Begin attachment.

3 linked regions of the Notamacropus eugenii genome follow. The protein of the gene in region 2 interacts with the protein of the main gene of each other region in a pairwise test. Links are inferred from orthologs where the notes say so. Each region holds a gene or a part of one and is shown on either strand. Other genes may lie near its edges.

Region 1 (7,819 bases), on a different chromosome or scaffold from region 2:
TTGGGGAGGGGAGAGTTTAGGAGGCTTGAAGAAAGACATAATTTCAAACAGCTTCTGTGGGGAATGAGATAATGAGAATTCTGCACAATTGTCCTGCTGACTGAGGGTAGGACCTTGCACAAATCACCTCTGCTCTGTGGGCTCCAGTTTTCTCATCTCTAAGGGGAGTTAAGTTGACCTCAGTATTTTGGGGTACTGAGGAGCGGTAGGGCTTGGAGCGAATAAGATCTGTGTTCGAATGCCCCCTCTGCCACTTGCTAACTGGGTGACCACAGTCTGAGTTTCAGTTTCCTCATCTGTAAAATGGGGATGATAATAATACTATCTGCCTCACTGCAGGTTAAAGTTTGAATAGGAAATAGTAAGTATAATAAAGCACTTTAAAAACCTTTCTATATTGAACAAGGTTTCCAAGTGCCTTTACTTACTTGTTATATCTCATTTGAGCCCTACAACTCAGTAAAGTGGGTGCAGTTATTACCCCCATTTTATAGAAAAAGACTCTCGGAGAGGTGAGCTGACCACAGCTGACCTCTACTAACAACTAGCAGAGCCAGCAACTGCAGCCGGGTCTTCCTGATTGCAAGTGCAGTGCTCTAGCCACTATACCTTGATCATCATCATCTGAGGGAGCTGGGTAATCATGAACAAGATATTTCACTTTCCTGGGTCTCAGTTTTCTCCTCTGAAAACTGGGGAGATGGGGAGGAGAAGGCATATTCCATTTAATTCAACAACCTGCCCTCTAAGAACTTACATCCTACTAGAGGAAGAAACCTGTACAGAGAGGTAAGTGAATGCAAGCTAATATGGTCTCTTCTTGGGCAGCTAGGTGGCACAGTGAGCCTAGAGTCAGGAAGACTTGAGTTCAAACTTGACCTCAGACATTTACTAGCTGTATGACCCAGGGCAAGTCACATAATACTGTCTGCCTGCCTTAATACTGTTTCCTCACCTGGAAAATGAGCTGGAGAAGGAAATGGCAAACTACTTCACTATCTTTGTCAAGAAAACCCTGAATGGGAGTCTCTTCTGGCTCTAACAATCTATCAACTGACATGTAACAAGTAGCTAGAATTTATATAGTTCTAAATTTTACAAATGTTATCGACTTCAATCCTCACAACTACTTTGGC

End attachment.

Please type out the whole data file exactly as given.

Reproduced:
3 linked regions of the Notamacropus eugenii genome follow. The protein of the gene in region 2 interacts with the protein of the main gene of each other region in a pairwise test. Links are inferred from orthologs where the notes say so. Each region holds a gene or a part of one and is shown on either strand. Other genes may lie near its edges.

Region 1 (7,819 bases), on a different chromosome or scaffold from region 2:
TTGGGGAGGGGAGAGTTTAGGAGGCTTGAAGAAAGACATAATTTCAAACAGCTTCTGTGGGGAATGAGATAATGAGAATTCTGCACAATTGTCCTGCTGACTGAGGGTAGGACCTTGCACAAATCACCTCTGCTCTGTGGGCTCCAGTTTTCTCATCTCTAAGGGGAGTTAAGTTGACCTCAGTATTTTGGGGTACTGAGGAGCGGTAGGGCTTGGAGCGAATAAGATCTGTGTTCGAATGCCCCCTCTGCCACTTGCTAACTGGGTGACCACAGTCTGAGTTTCAGTTTCCTCATCTGTAAAATGGGGATGATAATAATACTATCTGCCTCACTGCAGGTTAAAGTTTGAATAGGAAATAGTAAGTATAATAAAGCACTTTAAAAACCTTTCTATATTGAACAAGGTTTCCAAGTGCCTTTACTTACTTGTTATATCTCATTTGAGCCCTACAACTCAGTAAAGTGGGTGCAGTTATTACCCCCATTTTATAGAAAAAGACTCTCGGAGAGGTGAGCTGACCACAGCTGACCTCTACTAACAACTAGCAGAGCCAGCAACTGCAGCCGGGTCTTCCTGATTGCAAGTGCAGTGCTCTAGCCACTATACCTTGATCATCATCATCTGAGGGAGCTGGGTAATCATGAACAAGATATTTCACTTTCCTGGGTCTCAGTTTTCTCCTCTGAAAACTGGGGAGATGGGGAGGAGAAGGCATATTCCATTTAATTCAACAACCTGCCCTCTAAGAACTTACATCCTACTAGAGGAAGAAACCTGTACAGAGAGGTAAGTGAATGCAAGCTAATATGGTCTCTTCTTGGGCAGCTAGGTGGCACAGTGAGCCTAGAGTCAGGAAGACTTGAGTTCAAACTTGACCTCAGACATTTACTAGCTGTATGACCCAGGGCAAGTCACATAATACTGTCTGCCTGCCTTAATACTGTTTCCTCACCTGGAAAATGAGCTGGAGAAGGAAATGGCAAACTACTTCACTATCTTTGTCAAGAAAACCCTGAATGGGAGTCTCTTCTGGCTCTAACAATCTATCAACTGACATGTAACAAGTAGCTAGAATTTATATAGTTCTAAATTTTACAAATGTTATCGACTTCAATCCTCACAACTACTTTGGC